Miss Boyd could not help thinking all the same that Arthur Burdon would caricature very well. Margaret was right when she said that he was not handsome, but his clean-shaven face was full of interest to so passionate an observer of her kind. The lovers were silent, and Susie had the conversation to herself. She chattered without pause and had the satisfaction presently of capturing their attention. Arthur seemed to become aware of her presence, and laughed heartily at her burlesque account of their fellow-students at Colarossi's. Meanwhile Susie examined him. He was very tall and very thin. His frame had a Yorkshireman's solidity, and his bones were massive. He missed being ungainly only through the serenity of his self-reliance. He had high cheek-bones and a long, lean face. His nose and mouth were large, and his skin was sallow. But there were two characteristics which fascinated her, an imposing strength of purpose and a singular capacity for suffering. This was a man who knew his mind and was determined to achieve his desire; it refreshed her vastly after the extreme weakness of the young painters with whom of late she had mostly consorted. But those quick dark eyes were able to express an anguish that was hardly tolerable, and the mobile mouth had a nervous intensity which suggested that he might easily suffer the very agonies of woe.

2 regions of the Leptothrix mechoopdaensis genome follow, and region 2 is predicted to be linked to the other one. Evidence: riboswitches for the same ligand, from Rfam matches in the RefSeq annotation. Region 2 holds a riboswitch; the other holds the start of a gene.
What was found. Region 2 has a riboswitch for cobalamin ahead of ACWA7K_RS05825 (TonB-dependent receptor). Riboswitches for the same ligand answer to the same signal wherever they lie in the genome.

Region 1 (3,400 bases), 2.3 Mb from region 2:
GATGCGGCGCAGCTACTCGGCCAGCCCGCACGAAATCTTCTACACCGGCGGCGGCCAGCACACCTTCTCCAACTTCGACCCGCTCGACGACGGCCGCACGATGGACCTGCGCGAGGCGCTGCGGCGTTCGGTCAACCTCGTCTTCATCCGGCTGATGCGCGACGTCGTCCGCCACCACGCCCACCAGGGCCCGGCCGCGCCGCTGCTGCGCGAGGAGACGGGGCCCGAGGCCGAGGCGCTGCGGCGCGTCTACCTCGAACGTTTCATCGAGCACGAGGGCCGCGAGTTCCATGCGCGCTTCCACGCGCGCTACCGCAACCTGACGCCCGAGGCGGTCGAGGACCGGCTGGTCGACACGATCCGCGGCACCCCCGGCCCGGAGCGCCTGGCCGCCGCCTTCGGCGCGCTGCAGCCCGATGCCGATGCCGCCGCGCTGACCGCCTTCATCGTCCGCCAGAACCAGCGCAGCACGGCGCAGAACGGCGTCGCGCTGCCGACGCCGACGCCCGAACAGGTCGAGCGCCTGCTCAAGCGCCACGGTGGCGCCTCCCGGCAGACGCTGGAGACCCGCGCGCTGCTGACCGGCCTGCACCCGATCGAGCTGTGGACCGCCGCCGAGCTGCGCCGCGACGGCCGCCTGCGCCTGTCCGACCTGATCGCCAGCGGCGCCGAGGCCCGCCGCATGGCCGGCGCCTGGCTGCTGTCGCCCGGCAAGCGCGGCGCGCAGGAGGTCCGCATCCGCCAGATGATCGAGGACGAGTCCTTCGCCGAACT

Tea was ready, and Arthur stood up to receive his cup.
'Sit down,' said Margaret. 'I'll bring you everything you want, and I know exactly how much sugar to put in. It pleases me to wait on you.'
With the grace that marked all her movements she walked cross the studio, the filled cup in one hand and the plate of cakes in the other. To Susie it seemed that he was overwhelmed with gratitude by Margaret's condescension. His eyes were soft with indescribable tenderness as he took the sweetmeats she gave him. Margaret smiled with happy pride. For all her good-nature, Susie could not prevent the pang that wrung her heart; for she too was capable of love. There was in her a wealth of passionate affection that none had sought to find. None had ever whispered in her ears the charming nonsense that she read in books. She recognised that she had no beauty to help her, but once she had at least the charm of vivacious youth. That was gone now, and the freedom to go into the world had come too late; yet her instinct told her that she was made to be a decent man's wife and the mother of children. She stopped in the middle of her bright chatter, fearing to trust her voice, but Margaret and Arthur were too much occupied to notice that she had ceased to speak. They sat side by side and enjoyed the happiness of one another's company.
'What a fool I am!' thought Susie.